LSE and the Climate Emergency

Written by Gabriela Cabaña and Catherine Whittle

A growing movement in LSE, the Climate Emergency Collective, is asking for the university to join the rapid efforts to address the climate emergency. A net zero institution by 2025 —as per Extinction Rebellion’s deadline— is nothing short of the necessary goal. However, we must be careful not to transform this into a new box-ticking exercise. It would be a waste of time and energy to pretend to achieve this objective by trimming the edges of some carbon-intensive activities, or relying on off-setting strategies while keeping LSE functioning intact. Crucial for making this process a truly green transition is to acknowledge that the way this university works is energy and resource intensive, to a level that demands a radical rethinking of its whole structure.

LSE is not alone in this. All our higher education institutions have been built on the (false) assumption that nature and energy come cheap, with the hope of expanding their material footprints ad infinitum. This cannot continue. Not if we want to keep our planet habitable.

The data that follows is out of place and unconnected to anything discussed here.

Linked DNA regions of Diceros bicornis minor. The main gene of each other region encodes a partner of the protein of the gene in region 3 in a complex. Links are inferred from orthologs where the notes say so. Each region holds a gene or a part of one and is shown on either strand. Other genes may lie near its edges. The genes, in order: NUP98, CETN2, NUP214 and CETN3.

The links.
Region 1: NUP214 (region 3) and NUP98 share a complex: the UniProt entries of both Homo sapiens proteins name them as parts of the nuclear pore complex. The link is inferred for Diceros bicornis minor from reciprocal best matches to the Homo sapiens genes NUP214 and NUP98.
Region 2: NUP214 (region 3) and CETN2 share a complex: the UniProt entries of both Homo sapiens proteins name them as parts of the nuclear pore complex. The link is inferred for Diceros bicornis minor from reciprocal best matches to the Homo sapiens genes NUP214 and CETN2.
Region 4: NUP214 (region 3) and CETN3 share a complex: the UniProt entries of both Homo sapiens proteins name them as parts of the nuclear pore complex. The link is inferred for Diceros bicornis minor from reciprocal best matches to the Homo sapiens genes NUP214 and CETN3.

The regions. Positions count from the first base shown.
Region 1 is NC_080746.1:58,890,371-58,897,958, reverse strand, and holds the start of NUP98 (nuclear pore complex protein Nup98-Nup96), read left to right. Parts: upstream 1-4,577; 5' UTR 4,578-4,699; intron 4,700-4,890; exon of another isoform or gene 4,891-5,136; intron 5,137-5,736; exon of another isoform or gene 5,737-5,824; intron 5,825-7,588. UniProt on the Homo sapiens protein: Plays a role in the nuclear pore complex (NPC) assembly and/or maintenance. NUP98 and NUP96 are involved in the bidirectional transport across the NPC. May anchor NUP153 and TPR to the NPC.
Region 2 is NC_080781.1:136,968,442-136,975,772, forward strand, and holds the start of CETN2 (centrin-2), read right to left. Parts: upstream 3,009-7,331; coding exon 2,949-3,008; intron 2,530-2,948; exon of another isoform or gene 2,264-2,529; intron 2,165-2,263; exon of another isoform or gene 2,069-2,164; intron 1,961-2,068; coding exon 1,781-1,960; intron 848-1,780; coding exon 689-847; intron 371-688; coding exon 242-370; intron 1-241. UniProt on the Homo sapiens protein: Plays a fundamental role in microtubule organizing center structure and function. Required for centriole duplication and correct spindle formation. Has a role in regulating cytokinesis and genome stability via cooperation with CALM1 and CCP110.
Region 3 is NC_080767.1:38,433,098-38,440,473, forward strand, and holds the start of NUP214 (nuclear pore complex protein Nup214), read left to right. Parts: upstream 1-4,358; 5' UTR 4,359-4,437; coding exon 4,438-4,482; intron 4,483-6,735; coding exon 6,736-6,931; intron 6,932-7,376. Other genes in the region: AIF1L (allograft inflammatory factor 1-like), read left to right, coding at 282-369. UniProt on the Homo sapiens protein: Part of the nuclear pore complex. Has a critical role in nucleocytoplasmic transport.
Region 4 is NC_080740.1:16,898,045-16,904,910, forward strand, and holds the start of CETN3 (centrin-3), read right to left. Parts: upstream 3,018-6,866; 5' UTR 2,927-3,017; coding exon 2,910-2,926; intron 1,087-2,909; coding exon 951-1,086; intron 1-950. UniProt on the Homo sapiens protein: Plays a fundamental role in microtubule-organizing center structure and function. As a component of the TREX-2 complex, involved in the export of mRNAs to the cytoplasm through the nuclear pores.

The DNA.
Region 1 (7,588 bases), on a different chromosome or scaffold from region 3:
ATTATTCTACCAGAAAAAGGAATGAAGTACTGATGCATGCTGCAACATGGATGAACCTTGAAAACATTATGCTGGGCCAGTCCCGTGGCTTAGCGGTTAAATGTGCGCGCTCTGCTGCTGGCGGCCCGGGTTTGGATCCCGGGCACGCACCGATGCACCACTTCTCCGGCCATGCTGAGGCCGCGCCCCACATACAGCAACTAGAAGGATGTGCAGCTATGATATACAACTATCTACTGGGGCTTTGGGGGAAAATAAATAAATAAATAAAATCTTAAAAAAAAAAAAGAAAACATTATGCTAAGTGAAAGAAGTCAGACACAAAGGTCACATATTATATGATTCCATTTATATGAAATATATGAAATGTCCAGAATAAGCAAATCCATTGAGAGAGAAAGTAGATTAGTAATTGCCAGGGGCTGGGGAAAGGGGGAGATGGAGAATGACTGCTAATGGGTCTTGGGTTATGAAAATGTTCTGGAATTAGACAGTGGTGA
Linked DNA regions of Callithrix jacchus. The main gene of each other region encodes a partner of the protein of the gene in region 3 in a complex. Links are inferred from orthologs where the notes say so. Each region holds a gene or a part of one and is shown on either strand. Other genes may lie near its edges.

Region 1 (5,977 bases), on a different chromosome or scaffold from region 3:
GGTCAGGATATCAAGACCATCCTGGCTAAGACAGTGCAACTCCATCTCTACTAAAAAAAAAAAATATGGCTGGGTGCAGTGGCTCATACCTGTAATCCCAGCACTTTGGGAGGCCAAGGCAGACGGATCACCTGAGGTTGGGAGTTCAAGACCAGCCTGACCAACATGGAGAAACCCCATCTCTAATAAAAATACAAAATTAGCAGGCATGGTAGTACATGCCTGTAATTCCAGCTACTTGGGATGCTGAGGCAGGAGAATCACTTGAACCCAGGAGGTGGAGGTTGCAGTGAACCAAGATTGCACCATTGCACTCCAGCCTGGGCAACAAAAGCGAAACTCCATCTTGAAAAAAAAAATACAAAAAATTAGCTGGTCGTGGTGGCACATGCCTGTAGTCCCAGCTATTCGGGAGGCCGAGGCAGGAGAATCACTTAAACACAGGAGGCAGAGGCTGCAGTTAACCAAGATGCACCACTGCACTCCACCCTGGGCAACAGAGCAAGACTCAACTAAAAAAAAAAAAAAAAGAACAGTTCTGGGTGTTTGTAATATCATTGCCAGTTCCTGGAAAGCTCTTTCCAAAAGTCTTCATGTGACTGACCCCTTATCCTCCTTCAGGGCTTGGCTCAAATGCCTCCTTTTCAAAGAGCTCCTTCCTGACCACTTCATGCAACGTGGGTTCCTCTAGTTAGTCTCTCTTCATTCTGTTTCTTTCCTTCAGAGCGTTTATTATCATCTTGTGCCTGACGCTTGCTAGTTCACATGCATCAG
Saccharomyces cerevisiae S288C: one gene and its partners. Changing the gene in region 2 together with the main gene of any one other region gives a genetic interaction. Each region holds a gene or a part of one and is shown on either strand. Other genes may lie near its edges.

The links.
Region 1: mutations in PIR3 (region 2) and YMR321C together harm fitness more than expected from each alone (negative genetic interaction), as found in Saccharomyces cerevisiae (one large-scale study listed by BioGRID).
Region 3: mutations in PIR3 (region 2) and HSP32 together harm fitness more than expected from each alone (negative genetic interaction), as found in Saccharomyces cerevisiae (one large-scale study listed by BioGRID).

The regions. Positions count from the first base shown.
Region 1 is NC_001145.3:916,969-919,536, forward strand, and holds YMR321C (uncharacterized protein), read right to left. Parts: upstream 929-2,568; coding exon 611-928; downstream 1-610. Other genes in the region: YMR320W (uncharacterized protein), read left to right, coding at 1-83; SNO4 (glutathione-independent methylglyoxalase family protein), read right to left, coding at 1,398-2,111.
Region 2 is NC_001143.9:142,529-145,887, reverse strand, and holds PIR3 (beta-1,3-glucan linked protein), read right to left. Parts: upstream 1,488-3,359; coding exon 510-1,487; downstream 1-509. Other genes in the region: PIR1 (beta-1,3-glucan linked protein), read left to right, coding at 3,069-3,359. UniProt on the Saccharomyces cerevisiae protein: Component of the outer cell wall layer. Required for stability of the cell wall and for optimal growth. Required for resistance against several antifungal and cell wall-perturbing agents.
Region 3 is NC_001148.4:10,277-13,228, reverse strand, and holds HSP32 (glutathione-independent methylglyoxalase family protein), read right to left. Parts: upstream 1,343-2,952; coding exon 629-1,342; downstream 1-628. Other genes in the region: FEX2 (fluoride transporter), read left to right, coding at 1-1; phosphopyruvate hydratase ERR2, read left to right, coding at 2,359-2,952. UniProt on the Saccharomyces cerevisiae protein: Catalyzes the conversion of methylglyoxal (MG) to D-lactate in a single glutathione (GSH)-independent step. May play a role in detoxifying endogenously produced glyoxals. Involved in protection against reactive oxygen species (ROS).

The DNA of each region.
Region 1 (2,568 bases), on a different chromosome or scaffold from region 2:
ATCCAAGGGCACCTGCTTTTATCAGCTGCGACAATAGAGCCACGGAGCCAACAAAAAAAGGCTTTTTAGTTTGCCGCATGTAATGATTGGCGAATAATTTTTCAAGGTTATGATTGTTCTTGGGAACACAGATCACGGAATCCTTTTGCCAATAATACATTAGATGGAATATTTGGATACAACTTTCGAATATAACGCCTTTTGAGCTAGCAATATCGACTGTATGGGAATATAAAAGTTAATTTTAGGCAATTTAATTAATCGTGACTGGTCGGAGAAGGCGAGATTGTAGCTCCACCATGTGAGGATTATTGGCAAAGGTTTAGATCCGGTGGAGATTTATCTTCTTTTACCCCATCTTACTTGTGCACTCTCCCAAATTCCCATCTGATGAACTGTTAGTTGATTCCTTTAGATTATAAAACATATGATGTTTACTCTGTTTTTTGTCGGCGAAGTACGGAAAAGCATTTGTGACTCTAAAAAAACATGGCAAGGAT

People like to argue for an immediate response to the climate emergency by reasoning that climate change “will affect us all.” That’s true, to a point, but glosses over the huge inequities of climate breakdown. It’s the world’s most marginalised people, especially indigenous people, who in many cases are already suffering and even losing their lives because of climate change.  

The LSE prides itself on being a global leader, as our 2030 strategy reiterates. What could be a more important challenge than redefining how learning can happen in a post-fossil fuel, ecologically respectful university? Rather than just educating us to change other places, why not start right here? For instance: how do we escape from our addiction to building new facilities, as construction is one of the more polluting industries? How do we move away from the conference model in which we travel overseas for a 15 minute talk? 

To become net-zero by 2025 would be a way for LSE to refuse future complicity and declare that no people or place should be sacrificed for the convenience of others. Especially as our university receives people from all over the world, we have a unique opportunity to imagine what type of university LSE could be if it put environmental justice and an integral project of decolonisation at the centre.

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